Maybe you are wondering what the point of all this is, but according to Kroll understanding happiness can be built into development policy to help people to build happy nations. Kroll outlines his own study that was carried out across 70 countries and looked at data relating to 100,000 people. His study was published by the Institute of Development Studies, and interestingly noted that what makes people happy from country to country deviates quite a lot. In Kroll’s mind at least, this means that:
“Customised development goals should take into account what makes people in each country happy rather than strive for a one size fits all model such as the MDGs (millennium development goals).”
Kroll explains that in particular his study shows that factors that were previously considered fundamental to the happiness of all people vary in importance a lot between countries. These three factors are income, health and education. This has important implications for development, especially in these specific areas. This means that the preferences that people from different countries have regarding these three areas needs to be used along with quantitative data about the way in which they live in order to be able to really change lives and make a significant difference to people’s wellbeing. Customised development goals have an important role to play in this regard, according to Kroll, and understanding what people want and what will really make them happy needs to be built into such goals so that success can be achieved.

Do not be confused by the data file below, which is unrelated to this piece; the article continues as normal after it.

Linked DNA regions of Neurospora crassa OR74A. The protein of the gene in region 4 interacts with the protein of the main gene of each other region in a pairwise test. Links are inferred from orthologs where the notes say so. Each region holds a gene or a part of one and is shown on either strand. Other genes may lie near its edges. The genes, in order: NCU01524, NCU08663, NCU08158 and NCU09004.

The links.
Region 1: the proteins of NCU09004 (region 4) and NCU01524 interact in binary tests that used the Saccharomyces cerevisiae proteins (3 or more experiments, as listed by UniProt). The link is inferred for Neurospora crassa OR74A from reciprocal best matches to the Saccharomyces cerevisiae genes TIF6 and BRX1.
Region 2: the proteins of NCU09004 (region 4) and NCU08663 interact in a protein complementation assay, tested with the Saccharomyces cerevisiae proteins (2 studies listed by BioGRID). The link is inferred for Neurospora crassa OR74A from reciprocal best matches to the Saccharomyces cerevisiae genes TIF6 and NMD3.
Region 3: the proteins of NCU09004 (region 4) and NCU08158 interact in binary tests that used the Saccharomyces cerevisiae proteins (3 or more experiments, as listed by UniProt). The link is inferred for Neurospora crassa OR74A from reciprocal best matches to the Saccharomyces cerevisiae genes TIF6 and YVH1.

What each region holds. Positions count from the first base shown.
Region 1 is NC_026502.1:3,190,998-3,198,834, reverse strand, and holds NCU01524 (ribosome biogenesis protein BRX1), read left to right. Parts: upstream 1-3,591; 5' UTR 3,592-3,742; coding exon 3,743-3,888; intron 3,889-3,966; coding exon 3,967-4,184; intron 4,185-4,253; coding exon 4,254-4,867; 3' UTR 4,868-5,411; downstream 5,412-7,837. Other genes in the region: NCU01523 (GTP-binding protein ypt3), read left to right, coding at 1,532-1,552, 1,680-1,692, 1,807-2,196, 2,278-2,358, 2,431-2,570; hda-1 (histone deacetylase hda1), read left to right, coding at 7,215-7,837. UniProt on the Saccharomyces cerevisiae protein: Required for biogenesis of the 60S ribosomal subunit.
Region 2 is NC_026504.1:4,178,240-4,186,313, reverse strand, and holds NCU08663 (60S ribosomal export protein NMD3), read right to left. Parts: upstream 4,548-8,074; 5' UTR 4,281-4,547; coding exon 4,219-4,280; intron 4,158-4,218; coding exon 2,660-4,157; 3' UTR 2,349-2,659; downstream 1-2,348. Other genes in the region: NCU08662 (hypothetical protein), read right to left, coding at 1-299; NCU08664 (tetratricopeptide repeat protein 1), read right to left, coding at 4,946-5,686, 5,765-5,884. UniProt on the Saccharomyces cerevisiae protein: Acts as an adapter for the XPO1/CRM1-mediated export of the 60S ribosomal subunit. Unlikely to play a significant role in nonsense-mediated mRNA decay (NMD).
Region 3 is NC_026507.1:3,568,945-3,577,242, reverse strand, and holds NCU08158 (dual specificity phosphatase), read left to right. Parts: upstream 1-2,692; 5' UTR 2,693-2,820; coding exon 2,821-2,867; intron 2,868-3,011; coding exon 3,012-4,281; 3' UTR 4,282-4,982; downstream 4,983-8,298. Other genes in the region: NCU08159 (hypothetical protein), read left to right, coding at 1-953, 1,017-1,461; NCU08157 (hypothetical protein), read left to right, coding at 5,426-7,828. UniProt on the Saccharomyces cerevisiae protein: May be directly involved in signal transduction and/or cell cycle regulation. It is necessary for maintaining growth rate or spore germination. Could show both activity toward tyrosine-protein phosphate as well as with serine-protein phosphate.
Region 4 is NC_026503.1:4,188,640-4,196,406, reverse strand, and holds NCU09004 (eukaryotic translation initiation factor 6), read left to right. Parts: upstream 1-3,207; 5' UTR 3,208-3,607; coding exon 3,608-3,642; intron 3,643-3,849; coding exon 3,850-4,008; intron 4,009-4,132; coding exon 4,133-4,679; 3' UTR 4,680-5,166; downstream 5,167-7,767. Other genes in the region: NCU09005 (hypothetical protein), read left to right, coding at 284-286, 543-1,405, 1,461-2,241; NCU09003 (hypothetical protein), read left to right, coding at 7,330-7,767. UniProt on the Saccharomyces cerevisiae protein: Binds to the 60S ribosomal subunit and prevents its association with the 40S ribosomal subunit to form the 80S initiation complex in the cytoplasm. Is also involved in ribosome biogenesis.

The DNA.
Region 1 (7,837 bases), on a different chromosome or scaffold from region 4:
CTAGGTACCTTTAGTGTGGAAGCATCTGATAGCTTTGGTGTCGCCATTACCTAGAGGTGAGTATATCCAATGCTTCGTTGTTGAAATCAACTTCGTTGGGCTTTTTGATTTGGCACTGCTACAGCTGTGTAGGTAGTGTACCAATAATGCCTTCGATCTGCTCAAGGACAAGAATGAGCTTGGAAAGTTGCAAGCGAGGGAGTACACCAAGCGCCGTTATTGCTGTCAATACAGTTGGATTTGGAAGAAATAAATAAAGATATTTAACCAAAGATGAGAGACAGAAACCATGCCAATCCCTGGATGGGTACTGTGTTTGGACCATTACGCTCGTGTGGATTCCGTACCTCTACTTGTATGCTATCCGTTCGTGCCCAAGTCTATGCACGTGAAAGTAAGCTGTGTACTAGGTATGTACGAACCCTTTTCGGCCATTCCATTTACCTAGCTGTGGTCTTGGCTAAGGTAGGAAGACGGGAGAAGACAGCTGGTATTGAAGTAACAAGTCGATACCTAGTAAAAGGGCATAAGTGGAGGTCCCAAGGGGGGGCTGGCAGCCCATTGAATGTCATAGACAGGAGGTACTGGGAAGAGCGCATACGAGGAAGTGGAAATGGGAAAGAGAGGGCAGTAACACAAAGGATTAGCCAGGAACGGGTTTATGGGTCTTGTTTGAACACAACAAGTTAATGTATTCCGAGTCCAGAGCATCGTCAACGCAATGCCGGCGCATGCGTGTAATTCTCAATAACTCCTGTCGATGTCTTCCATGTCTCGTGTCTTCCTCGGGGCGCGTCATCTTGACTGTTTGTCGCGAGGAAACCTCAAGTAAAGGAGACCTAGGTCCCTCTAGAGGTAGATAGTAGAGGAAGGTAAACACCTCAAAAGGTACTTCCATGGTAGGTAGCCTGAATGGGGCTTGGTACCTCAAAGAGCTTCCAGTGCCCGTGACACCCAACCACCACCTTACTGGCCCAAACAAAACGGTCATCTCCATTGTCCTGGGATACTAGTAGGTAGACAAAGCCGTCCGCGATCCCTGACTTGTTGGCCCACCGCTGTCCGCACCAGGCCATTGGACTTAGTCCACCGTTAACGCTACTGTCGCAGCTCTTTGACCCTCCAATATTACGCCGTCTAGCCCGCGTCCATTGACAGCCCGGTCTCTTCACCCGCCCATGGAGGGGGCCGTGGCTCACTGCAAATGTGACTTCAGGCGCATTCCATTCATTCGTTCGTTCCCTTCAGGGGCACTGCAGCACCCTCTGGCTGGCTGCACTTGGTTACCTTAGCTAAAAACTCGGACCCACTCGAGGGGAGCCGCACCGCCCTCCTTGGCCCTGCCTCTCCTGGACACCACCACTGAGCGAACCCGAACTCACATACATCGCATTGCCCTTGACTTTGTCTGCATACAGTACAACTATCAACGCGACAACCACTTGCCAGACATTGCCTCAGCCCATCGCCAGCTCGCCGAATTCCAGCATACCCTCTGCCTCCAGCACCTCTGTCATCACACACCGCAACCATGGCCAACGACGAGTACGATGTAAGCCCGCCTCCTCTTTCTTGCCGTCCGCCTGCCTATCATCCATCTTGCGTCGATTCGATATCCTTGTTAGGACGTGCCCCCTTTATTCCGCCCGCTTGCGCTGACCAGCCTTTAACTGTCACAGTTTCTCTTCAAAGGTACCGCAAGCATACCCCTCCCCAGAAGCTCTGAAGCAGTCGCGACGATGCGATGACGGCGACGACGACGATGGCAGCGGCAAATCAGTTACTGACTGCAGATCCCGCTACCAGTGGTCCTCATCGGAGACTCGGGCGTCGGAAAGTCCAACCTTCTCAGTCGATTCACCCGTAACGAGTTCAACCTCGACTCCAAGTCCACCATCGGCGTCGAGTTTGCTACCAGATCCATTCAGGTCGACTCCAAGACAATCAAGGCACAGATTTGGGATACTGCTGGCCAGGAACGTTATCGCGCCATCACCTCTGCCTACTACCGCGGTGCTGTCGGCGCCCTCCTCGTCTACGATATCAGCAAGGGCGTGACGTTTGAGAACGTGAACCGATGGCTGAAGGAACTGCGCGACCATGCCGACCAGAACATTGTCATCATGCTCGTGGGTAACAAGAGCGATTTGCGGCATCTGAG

Happiness Economics has unearthed a range of strange and unexpected findings. For example, a study carried out in Russia in the 1990s showed that increasing unemployment led to increased wellbeing in both employed and unemployed people. This was explained as being a consequence of reduced expectations of people and people were less likely to feel as bad about their own set of circumstances when their family and friends were unemployed. Other work by academics has suggested in an article of the same name that if money does not make you happy then you are not spending it right. In this research it was found that being happier with money revolves around spending it on experiences rather than materialistic goods, spending small amounts on temporary pleasures, focusing on paying now and consuming later and donating money to charities rather than keeping it all to yourself.
Do you know what really makes you happy? What is important to you in achieving your own wellbeing and satisfaction with life? Maybe it is about time you found out….
If you are truly interested in objectively learning more about economics and happiness, you can watch the following video, which is a lecture given by Carol Graham, the most prominent scholar in this interesting flourishing field.
Maria Fonseca is the Editor and Infographic Artist for IntelligentHQ. She is also a thought leader writing about social innovation, sharing economy, social business, and the commons. Aside her work for IntelligentHQ, Maria Fonseca is a visual artist and filmmaker that has exhibited widely in international events such as Manifesta 5, Sao Paulo Biennial, Photo Espana, Moderna Museet in Stockholm, Joshibi University and many others. She concluded her PhD on essayistic filmmaking , taken at University of Westminster in London and is preparing her post doc that will explore the links between creativity and the sharing economy.